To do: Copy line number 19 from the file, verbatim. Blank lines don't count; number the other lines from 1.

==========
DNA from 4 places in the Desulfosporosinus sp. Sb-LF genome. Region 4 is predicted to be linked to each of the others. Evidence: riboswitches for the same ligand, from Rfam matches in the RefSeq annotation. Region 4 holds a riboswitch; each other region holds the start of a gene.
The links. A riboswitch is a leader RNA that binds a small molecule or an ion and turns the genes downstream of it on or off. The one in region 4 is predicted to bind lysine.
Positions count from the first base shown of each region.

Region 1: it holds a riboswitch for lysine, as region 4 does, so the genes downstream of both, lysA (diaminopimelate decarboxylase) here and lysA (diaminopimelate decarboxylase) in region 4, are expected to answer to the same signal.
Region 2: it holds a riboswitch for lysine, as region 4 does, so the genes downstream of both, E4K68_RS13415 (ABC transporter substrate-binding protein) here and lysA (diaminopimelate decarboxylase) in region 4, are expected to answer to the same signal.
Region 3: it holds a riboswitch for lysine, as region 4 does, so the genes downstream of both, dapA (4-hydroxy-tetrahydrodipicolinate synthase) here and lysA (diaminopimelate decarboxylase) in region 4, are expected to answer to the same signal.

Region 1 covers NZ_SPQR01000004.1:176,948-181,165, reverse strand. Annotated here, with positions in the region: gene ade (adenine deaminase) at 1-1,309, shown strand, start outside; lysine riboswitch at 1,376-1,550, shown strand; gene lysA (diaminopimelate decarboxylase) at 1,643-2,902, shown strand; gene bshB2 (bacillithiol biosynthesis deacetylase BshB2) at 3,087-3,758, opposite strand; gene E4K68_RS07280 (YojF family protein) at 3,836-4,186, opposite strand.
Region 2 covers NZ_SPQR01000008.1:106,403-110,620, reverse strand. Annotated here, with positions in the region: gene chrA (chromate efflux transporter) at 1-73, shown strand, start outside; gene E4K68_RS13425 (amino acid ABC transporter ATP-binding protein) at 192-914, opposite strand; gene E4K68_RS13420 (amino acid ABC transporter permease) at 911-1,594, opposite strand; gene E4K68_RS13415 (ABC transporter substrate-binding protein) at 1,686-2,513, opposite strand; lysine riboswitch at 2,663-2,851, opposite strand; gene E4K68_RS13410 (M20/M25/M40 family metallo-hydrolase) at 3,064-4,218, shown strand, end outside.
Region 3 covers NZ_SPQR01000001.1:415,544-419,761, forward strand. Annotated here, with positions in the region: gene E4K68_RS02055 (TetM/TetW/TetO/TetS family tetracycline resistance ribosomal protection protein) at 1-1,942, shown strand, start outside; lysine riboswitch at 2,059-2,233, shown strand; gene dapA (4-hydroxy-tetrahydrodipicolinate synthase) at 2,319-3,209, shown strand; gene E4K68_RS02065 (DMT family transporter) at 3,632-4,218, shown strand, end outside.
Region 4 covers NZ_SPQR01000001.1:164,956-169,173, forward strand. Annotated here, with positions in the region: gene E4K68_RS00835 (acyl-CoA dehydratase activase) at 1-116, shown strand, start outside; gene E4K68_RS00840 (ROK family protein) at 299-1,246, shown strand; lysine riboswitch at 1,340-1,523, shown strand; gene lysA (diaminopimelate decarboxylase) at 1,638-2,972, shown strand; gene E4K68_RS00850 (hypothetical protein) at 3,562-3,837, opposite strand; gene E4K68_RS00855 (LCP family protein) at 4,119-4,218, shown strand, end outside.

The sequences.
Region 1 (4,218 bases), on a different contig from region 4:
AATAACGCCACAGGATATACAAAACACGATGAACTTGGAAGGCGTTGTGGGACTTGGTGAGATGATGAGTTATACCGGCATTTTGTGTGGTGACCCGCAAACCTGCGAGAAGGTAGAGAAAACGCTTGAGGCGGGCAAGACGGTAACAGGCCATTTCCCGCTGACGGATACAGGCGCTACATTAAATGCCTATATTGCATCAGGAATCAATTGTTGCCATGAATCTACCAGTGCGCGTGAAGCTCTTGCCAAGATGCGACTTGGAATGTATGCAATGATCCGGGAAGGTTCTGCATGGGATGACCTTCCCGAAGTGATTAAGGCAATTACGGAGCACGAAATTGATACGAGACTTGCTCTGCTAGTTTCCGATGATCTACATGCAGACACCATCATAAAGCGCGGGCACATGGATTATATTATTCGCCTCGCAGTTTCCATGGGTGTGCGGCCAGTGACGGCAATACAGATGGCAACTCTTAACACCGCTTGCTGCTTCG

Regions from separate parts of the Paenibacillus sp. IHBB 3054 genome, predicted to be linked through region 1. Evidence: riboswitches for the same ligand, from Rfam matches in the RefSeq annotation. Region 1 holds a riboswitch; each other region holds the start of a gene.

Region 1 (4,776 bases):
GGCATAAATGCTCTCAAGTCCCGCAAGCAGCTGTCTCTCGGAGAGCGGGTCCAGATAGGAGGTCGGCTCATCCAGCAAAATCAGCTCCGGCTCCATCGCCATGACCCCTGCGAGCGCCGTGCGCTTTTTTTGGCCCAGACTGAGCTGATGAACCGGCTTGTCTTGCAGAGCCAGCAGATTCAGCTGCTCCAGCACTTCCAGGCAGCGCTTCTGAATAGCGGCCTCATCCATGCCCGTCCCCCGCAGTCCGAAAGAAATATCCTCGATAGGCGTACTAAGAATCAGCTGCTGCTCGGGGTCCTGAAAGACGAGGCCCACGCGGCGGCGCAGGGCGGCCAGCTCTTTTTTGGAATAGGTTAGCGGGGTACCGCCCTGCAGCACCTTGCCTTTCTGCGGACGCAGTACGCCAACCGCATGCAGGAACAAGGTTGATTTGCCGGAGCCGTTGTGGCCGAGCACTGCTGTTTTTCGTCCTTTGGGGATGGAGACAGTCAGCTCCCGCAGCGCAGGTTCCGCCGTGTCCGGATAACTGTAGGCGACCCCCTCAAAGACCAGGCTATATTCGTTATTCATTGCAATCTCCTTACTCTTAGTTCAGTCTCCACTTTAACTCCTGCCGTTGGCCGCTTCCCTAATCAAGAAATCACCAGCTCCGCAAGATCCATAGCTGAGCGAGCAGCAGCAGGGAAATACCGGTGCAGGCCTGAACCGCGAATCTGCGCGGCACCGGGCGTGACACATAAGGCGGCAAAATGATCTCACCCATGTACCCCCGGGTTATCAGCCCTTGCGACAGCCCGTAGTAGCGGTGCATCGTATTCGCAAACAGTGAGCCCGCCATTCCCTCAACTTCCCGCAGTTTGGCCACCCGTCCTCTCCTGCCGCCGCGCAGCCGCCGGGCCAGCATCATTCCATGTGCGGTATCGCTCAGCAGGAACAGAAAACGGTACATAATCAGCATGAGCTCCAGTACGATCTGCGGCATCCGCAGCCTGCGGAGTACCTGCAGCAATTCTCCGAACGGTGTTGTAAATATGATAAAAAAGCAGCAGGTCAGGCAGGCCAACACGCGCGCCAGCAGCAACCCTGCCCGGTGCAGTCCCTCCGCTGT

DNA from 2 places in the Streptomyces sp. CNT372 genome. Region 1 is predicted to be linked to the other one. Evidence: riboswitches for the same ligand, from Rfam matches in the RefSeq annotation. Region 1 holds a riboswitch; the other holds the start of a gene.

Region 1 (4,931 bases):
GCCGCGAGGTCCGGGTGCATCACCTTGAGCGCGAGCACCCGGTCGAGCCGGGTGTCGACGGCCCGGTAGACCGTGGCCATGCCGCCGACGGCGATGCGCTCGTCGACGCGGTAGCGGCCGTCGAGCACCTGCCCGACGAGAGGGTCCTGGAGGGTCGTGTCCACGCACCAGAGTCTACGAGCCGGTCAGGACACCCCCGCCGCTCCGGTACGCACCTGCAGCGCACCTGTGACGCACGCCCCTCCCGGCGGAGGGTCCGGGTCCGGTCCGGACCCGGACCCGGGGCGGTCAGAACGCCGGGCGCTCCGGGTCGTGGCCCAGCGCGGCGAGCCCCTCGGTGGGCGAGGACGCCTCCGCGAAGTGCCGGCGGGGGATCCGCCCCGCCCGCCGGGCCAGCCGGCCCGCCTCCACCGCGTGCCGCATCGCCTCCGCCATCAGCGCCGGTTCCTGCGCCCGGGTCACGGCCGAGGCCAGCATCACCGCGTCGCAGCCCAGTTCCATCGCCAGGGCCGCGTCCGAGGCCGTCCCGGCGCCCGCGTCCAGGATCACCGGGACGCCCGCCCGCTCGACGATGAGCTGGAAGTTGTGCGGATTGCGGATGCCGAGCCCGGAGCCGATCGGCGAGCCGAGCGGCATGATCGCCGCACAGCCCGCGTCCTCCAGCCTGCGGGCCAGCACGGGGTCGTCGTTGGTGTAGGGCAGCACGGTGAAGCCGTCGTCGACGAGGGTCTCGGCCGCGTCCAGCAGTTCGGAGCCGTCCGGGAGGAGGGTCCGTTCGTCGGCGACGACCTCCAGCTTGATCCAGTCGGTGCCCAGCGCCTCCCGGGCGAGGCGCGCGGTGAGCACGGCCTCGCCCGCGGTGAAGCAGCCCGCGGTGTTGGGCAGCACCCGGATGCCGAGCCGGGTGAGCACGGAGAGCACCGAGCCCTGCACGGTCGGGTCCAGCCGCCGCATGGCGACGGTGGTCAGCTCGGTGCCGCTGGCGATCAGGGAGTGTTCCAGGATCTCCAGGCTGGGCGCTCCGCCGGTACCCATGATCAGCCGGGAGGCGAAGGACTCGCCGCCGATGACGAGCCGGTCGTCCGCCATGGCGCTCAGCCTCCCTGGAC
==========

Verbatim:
GCCGCGAGGTCCGGGTGCATCACCTTGAGCGCGAGCACCCGGTCGAGCCGGGTGTCGACGGCCCGGTAGACCGTGGCCATGCCGCCGACGGCGATGCGCTCGTCGACGCGGTAGCGGCCGTCGAGCACCTGCCCGACGAGAGGGTCCTGGAGGGTCGTGTCCACGCACCAGAGTCTACGAGCCGGTCAGGACACCCCCGCCGCTCCGGTACGCACCTGCAGCGCACCTGTGACGCACGCCCCTCCCGGCGGAGGGTCCGGGTCCGGTCCGGACCCGGACCCGGGGCGGTCAGAACGCCGGGCGCTCCGGGTCGTGGCCCAGCGCGGCGAGCCCCTCGGTGGGCGAGGACGCCTCCGCGAAGTGCCGGCGGGGGATCCGCCCCGCCCGCCGGGCCAGCCGGCCCGCCTCCACCGCGTGCCGCATCGCCTCCGCCATCAGCGCCGGTTCCTGCGCCCGGGTCACGGCCGAGGCCAGCATCACCGCGTCGCAGCCCAGTTCCATCGCCAGGGCCGCGTCCGAGGCCGTCCCGGCGCCCGCGTCCAGGATCACCGGGACGCCCGCCCGCTCGACGATGAGCTGGAAGTTGTGCGGATTGCGGATGCCGAGCCCGGAGCCGATCGGCGAGCCGAGCGGCATGATCGCCGCACAGCCCGCGTCCTCCAGCCTGCGGGCCAGCACGGGGTCGTCGTTGGTGTAGGGCAGCACGGTGAAGCCGTCGTCGACGAGGGTCTCGGCCGCGTCCAGCAGTTCGGAGCCGTCCGGGAGGAGGGTCCGTTCGTCGGCGACGACCTCCAGCTTGATCCAGTCGGTGCCCAGCGCCTCCCGGGCGAGGCGCGCGGTGAGCACGGCCTCGCCCGCGGTGAAGCAGCCCGCGGTGTTGGGCAGCACCCGGATGCCGAGCCGGGTGAGCACGGAGAGCACCGAGCCCTGCACGGTCGGGTCCAGCCGCCGCATGGCGACGGTGGTCAGCTCGGTGCCGCTGGCGATCAGGGAGTGTTCCAGGATCTCCAGGCTGGGCGCTCCGCCGGTACCCATGATCAGCCGGGAGGCGAAGGACTCGCCGCCGATGACGAGCCGGTCGTCCGCCATGGCGCTCAGCCTCCCTGGAC